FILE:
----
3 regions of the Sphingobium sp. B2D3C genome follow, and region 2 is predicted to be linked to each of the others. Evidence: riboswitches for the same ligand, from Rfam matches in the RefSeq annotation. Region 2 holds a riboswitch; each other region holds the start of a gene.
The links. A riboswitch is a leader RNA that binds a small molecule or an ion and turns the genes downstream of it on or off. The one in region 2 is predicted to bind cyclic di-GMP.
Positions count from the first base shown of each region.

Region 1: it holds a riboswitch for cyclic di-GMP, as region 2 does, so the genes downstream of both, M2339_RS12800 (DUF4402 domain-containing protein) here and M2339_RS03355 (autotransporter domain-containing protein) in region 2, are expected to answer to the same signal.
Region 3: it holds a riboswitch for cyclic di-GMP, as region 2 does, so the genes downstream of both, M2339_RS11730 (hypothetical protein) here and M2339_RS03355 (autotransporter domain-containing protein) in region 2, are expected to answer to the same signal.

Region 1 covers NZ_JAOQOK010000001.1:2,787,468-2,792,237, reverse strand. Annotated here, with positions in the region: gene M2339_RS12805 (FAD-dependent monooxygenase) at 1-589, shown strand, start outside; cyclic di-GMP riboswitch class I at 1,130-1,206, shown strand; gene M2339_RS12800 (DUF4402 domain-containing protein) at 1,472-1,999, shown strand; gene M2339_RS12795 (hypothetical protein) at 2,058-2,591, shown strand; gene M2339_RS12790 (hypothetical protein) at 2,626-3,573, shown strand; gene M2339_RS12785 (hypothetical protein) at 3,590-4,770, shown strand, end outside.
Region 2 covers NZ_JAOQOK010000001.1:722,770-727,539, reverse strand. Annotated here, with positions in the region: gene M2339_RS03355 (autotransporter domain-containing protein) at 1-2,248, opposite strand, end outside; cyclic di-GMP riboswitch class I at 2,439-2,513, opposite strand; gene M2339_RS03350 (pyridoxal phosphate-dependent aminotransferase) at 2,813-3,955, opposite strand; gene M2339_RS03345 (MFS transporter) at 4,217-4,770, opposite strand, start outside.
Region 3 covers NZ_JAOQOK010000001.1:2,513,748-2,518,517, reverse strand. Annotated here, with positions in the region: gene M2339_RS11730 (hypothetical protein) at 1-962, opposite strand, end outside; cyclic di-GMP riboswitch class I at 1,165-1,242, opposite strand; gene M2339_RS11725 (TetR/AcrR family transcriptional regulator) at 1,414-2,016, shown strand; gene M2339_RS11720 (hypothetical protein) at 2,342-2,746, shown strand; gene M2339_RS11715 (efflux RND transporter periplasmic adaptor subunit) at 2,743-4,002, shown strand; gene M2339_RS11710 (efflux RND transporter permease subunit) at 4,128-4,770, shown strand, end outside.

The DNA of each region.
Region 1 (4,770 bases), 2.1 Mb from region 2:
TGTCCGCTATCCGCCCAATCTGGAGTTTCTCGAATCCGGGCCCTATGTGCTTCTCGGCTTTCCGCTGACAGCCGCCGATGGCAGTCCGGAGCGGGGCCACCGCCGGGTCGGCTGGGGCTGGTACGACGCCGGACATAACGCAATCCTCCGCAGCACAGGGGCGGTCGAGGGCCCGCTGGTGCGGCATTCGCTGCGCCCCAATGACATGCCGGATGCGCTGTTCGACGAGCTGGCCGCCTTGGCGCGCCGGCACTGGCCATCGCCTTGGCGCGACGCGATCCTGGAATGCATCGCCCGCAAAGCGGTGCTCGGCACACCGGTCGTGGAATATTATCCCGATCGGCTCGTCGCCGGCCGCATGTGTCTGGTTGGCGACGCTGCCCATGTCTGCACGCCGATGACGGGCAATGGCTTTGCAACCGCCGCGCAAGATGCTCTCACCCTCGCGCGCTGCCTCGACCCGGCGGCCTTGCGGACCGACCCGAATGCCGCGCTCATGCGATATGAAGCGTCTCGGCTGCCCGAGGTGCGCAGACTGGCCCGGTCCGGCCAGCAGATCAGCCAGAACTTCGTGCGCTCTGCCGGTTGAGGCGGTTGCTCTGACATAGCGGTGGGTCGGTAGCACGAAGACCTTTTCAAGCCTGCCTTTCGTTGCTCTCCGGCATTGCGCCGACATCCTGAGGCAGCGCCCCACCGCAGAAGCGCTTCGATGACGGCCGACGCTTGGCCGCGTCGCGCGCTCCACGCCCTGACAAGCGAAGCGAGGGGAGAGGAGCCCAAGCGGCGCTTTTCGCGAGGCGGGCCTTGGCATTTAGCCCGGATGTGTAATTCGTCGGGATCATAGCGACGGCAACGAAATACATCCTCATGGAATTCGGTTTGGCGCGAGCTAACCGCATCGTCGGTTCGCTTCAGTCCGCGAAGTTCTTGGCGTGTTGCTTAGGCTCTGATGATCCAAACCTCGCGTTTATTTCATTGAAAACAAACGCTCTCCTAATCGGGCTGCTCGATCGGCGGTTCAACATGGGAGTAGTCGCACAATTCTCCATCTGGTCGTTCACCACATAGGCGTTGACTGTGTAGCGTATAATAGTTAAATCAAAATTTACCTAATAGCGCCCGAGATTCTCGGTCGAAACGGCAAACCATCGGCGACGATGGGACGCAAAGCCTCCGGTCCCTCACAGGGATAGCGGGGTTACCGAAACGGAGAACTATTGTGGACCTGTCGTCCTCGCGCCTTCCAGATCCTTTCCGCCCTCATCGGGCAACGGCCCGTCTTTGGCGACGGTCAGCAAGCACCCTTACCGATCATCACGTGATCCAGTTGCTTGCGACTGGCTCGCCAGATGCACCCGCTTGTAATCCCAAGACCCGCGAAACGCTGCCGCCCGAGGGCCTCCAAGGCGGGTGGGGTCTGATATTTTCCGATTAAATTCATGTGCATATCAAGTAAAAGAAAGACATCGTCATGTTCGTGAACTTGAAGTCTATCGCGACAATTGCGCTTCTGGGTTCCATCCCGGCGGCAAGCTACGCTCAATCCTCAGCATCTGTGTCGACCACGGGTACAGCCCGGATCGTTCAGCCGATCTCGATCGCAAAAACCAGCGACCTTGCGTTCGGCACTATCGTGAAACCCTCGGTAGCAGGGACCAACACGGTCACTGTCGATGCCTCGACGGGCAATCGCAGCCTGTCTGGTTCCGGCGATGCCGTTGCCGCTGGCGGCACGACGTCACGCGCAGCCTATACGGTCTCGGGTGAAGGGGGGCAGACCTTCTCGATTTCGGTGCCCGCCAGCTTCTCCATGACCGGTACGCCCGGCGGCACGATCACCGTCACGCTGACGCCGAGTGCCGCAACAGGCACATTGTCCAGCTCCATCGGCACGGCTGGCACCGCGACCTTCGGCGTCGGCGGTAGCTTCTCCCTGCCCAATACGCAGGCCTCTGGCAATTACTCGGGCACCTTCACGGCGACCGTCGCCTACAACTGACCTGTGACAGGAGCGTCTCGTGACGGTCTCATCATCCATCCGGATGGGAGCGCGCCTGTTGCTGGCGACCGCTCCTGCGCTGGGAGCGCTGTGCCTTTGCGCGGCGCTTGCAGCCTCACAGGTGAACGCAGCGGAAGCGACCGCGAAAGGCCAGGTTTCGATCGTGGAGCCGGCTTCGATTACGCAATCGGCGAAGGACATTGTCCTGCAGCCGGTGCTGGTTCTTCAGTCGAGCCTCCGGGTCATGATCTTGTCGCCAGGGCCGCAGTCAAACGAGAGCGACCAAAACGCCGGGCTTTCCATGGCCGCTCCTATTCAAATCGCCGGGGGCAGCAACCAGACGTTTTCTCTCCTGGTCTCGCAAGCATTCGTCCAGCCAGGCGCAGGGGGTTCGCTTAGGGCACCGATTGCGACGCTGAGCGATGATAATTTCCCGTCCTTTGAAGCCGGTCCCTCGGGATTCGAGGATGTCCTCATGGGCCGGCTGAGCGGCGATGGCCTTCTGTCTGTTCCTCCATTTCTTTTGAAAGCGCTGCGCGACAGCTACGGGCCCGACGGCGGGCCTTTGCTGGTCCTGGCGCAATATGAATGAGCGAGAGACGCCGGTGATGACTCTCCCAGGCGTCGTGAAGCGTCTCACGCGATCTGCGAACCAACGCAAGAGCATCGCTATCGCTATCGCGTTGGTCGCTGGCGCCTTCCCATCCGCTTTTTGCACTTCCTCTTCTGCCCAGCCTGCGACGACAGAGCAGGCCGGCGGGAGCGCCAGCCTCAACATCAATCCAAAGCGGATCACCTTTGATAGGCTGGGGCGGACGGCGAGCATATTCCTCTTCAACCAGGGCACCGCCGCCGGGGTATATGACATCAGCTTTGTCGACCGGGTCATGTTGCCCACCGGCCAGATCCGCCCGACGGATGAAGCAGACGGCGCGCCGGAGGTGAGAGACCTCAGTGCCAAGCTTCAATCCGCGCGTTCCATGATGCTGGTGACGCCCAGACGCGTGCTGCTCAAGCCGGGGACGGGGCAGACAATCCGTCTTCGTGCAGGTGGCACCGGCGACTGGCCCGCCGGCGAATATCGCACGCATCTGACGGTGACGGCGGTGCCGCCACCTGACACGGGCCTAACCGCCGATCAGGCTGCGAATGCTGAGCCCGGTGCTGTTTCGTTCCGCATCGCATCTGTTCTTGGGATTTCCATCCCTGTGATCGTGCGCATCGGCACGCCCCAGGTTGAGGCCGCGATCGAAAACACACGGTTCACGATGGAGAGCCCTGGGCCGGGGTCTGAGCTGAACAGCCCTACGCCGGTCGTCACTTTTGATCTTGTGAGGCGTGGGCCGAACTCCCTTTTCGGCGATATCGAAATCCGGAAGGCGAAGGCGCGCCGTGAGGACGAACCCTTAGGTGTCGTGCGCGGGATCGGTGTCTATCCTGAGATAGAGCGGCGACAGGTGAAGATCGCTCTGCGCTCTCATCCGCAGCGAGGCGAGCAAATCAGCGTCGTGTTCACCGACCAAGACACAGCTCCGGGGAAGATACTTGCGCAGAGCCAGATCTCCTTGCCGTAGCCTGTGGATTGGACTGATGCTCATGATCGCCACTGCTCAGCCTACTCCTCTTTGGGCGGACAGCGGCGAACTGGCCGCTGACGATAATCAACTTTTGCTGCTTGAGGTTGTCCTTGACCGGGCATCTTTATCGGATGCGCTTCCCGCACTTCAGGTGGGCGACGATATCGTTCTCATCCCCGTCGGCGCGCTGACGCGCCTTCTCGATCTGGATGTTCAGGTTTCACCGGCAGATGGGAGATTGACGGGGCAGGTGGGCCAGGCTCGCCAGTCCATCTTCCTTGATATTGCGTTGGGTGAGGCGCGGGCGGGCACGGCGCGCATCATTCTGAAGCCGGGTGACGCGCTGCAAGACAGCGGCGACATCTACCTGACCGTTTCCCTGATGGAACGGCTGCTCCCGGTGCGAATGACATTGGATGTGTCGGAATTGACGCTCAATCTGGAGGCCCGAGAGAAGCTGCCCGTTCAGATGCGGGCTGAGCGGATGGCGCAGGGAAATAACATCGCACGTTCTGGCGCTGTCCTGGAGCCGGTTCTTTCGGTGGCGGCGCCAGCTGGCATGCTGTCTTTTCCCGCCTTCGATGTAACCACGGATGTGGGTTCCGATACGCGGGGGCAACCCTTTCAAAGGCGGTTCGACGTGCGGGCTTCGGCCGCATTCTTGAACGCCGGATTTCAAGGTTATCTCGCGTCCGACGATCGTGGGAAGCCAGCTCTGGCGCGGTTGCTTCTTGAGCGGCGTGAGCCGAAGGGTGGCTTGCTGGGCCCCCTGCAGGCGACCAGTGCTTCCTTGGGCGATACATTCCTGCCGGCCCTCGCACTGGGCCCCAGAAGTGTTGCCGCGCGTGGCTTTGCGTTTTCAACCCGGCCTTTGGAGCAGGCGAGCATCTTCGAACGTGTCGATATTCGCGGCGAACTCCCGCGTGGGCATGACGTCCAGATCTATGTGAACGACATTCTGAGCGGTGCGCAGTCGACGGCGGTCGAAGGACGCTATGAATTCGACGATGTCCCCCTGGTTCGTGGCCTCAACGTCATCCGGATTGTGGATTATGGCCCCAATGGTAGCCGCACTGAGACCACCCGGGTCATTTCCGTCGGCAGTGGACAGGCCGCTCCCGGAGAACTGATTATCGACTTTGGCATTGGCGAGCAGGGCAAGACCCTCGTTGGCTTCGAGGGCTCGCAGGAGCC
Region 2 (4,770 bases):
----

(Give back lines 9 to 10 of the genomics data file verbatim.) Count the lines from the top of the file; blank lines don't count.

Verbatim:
The DNA of each region.
Region 1 (4,770 bases), 2.1 Mb from region 2: